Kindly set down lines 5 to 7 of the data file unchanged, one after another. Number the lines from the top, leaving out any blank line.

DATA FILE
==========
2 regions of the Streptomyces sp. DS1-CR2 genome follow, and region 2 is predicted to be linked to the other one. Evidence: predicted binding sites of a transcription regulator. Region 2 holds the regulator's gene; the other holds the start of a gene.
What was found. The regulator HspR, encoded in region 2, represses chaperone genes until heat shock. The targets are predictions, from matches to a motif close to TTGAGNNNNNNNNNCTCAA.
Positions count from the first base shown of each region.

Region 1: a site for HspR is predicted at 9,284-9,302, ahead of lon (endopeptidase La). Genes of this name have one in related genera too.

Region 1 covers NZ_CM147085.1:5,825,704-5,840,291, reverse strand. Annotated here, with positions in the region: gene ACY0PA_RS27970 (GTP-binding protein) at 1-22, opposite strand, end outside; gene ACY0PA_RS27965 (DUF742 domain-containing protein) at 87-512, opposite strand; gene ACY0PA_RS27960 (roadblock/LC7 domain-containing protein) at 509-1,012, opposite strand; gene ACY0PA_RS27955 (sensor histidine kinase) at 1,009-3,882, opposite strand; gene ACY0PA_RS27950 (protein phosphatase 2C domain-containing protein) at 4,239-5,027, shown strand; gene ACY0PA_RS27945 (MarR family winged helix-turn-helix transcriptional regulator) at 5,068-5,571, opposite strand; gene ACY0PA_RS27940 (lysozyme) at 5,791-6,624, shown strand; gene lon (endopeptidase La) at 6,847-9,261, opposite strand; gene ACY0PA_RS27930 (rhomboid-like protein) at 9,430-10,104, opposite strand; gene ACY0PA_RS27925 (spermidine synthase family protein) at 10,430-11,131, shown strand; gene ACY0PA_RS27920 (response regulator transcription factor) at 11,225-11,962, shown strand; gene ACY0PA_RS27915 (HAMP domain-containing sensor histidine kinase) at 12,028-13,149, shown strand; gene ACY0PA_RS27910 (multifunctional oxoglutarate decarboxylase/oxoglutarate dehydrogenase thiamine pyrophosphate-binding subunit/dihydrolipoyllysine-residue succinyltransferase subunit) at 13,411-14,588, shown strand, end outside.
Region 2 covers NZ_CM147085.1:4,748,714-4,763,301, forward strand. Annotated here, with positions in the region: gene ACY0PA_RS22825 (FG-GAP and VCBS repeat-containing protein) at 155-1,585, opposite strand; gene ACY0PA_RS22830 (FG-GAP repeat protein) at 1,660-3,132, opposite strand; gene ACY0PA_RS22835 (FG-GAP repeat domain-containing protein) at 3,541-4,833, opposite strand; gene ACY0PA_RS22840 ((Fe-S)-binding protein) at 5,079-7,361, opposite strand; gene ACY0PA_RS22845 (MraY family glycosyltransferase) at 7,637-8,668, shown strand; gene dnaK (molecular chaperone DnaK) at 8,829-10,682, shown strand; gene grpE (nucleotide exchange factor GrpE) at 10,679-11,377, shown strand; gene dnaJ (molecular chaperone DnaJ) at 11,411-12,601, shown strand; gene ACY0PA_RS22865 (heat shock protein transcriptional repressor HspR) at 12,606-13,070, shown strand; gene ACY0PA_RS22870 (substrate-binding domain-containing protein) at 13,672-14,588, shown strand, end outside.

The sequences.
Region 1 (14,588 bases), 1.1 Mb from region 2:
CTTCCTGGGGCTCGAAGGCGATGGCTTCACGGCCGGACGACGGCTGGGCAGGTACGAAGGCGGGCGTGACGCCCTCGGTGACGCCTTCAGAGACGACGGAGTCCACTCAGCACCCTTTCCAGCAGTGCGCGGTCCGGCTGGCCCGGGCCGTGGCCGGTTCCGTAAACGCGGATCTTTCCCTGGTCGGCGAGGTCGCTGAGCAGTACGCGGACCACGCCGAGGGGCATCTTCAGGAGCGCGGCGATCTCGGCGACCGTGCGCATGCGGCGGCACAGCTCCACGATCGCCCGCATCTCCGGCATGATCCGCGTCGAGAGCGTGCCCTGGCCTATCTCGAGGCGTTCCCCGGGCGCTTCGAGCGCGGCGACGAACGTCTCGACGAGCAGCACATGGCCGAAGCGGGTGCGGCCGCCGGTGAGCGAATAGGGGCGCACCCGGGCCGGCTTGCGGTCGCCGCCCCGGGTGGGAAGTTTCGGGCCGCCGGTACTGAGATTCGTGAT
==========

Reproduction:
Region 1 covers NZ_CM147085.1:5,825,704-5,840,291, reverse strand. Annotated here, with positions in the region: gene ACY0PA_RS27970 (GTP-binding protein) at 1-22, opposite strand, end outside; gene ACY0PA_RS27965 (DUF742 domain-containing protein) at 87-512, opposite strand; gene ACY0PA_RS27960 (roadblock/LC7 domain-containing protein) at 509-1,012, opposite strand; gene ACY0PA_RS27955 (sensor histidine kinase) at 1,009-3,882, opposite strand; gene ACY0PA_RS27950 (protein phosphatase 2C domain-containing protein) at 4,239-5,027, shown strand; gene ACY0PA_RS27945 (MarR family winged helix-turn-helix transcriptional regulator) at 5,068-5,571, opposite strand; gene ACY0PA_RS27940 (lysozyme) at 5,791-6,624, shown strand; gene lon (endopeptidase La) at 6,847-9,261, opposite strand; gene ACY0PA_RS27930 (rhomboid-like protein) at 9,430-10,104, opposite strand; gene ACY0PA_RS27925 (spermidine synthase family protein) at 10,430-11,131, shown strand; gene ACY0PA_RS27920 (response regulator transcription factor) at 11,225-11,962, shown strand; gene ACY0PA_RS27915 (HAMP domain-containing sensor histidine kinase) at 12,028-13,149, shown strand; gene ACY0PA_RS27910 (multifunctional oxoglutarate decarboxylase/oxoglutarate dehydrogenase thiamine pyrophosphate-binding subunit/dihydrolipoyllysine-residue succinyltransferase subunit) at 13,411-14,588, shown strand, end outside.
Region 2 covers NZ_CM147085.1:4,748,714-4,763,301, forward strand. Annotated here, with positions in the region: gene ACY0PA_RS22825 (FG-GAP and VCBS repeat-containing protein) at 155-1,585, opposite strand; gene ACY0PA_RS22830 (FG-GAP repeat protein) at 1,660-3,132, opposite strand; gene ACY0PA_RS22835 (FG-GAP repeat domain-containing protein) at 3,541-4,833, opposite strand; gene ACY0PA_RS22840 ((Fe-S)-binding protein) at 5,079-7,361, opposite strand; gene ACY0PA_RS22845 (MraY family glycosyltransferase) at 7,637-8,668, shown strand; gene dnaK (molecular chaperone DnaK) at 8,829-10,682, shown strand; gene grpE (nucleotide exchange factor GrpE) at 10,679-11,377, shown strand; gene dnaJ (molecular chaperone DnaJ) at 11,411-12,601, shown strand; gene ACY0PA_RS22865 (heat shock protein transcriptional repressor HspR) at 12,606-13,070, shown strand; gene ACY0PA_RS22870 (substrate-binding domain-containing protein) at 13,672-14,588, shown strand, end outside.

The sequences.